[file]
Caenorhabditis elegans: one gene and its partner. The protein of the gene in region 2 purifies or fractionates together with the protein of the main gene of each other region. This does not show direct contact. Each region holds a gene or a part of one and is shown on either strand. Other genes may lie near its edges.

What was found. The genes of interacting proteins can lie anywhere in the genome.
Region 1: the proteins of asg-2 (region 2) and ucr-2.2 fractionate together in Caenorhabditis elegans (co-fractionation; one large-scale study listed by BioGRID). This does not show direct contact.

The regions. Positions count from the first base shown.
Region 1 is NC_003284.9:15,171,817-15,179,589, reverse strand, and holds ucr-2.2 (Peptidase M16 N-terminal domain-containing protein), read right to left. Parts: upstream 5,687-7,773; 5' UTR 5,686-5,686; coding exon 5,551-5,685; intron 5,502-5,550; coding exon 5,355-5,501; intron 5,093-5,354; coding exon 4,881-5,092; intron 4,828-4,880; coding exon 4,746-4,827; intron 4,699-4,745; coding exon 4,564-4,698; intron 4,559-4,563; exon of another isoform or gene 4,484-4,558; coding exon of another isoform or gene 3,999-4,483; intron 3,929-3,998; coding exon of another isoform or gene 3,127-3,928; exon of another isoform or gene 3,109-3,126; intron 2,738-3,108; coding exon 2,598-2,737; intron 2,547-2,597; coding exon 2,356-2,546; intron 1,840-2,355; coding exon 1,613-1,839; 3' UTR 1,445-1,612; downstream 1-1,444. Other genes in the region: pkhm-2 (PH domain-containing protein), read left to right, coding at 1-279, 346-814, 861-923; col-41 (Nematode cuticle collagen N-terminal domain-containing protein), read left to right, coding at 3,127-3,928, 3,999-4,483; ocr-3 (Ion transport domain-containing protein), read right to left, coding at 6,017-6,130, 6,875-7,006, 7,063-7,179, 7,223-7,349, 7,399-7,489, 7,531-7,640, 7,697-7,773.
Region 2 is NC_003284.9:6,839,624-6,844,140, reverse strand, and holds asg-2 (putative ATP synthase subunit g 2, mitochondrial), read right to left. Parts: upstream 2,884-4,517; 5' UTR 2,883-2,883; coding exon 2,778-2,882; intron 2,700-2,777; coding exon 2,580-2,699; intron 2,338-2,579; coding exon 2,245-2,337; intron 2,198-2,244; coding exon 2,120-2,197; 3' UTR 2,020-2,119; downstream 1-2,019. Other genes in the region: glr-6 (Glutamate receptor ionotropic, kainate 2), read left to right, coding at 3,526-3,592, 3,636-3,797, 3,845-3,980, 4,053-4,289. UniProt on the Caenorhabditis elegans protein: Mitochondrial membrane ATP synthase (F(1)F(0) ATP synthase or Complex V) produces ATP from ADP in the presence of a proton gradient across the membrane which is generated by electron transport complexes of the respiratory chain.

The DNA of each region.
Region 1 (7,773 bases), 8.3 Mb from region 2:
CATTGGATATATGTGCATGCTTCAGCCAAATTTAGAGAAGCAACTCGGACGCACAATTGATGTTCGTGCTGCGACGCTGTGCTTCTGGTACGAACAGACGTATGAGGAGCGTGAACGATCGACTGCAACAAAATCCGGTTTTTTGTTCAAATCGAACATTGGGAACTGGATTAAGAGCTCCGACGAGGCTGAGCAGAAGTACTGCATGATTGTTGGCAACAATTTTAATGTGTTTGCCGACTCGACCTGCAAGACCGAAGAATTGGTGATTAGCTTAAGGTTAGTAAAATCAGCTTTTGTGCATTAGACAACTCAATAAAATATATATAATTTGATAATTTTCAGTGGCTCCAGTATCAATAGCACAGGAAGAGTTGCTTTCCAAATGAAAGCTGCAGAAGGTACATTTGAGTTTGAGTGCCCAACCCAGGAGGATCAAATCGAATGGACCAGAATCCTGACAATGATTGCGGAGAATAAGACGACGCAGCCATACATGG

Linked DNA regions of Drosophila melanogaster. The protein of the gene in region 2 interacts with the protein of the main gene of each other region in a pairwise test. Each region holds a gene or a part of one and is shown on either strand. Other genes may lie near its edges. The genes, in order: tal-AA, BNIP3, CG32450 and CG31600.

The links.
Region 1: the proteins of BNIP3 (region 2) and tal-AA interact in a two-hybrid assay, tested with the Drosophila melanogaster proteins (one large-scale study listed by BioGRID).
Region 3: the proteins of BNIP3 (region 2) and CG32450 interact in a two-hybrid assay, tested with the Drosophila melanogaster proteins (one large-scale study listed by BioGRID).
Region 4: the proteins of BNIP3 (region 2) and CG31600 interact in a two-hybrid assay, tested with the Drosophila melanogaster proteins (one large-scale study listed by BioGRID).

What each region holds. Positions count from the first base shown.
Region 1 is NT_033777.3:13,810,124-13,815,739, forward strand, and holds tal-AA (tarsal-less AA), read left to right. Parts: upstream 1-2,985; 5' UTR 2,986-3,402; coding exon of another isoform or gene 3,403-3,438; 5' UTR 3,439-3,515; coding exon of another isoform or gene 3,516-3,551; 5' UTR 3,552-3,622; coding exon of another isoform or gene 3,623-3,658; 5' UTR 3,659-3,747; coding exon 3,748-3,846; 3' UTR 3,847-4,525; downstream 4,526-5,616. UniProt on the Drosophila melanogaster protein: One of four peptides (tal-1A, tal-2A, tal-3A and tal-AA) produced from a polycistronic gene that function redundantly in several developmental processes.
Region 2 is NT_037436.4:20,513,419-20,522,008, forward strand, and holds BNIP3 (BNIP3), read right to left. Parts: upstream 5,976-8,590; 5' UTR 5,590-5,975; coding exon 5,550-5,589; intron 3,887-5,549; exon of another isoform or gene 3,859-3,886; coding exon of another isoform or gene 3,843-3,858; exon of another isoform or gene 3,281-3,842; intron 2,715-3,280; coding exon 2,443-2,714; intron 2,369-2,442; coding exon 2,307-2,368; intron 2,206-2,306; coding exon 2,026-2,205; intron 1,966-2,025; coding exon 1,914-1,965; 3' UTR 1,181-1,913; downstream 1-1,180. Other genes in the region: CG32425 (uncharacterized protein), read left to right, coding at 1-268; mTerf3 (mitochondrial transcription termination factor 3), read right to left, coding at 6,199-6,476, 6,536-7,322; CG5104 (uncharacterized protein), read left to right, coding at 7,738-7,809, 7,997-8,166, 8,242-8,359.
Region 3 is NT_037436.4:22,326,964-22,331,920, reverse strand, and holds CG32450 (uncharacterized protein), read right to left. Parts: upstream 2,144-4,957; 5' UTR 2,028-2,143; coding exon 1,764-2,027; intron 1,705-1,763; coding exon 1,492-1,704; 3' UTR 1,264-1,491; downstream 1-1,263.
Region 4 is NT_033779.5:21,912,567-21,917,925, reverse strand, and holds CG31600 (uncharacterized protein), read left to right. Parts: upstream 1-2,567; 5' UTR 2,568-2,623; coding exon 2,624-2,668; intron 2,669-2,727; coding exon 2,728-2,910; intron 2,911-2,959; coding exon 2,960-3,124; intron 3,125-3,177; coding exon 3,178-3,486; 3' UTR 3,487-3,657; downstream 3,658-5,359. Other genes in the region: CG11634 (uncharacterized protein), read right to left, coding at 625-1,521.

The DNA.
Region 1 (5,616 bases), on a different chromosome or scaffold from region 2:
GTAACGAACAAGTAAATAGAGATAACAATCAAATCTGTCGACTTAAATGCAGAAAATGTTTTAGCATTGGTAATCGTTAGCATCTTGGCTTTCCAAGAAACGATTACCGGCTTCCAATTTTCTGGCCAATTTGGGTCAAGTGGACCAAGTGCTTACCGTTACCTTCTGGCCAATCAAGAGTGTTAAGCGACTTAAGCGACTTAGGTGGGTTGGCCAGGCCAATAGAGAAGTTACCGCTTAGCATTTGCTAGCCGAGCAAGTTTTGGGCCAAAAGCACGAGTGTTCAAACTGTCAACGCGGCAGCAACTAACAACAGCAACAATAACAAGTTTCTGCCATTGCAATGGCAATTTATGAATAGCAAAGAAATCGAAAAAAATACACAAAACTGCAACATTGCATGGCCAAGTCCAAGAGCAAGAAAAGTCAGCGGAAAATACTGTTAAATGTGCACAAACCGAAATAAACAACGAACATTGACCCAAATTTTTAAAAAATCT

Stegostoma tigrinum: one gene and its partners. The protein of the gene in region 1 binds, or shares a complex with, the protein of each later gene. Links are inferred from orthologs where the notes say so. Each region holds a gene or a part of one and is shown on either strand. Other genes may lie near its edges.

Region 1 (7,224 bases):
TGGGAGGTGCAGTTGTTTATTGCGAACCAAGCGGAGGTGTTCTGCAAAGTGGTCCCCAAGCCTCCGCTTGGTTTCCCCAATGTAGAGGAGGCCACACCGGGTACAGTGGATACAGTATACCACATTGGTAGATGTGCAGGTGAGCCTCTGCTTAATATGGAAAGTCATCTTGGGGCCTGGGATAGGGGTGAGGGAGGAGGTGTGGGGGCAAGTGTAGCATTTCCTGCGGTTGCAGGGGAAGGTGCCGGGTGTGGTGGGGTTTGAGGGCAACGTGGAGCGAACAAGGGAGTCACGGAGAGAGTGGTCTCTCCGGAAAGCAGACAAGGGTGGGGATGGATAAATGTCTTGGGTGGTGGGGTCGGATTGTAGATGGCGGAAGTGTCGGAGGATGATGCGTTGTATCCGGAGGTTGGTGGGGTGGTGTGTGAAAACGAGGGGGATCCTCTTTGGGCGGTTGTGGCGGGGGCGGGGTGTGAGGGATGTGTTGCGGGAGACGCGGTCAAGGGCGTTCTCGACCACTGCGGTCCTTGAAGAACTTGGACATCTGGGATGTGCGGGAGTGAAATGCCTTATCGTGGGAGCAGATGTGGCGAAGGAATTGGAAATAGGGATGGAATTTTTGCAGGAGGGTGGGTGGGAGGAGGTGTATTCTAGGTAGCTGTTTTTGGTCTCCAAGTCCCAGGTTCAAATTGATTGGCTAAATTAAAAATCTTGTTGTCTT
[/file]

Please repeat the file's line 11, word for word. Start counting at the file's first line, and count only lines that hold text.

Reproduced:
The links.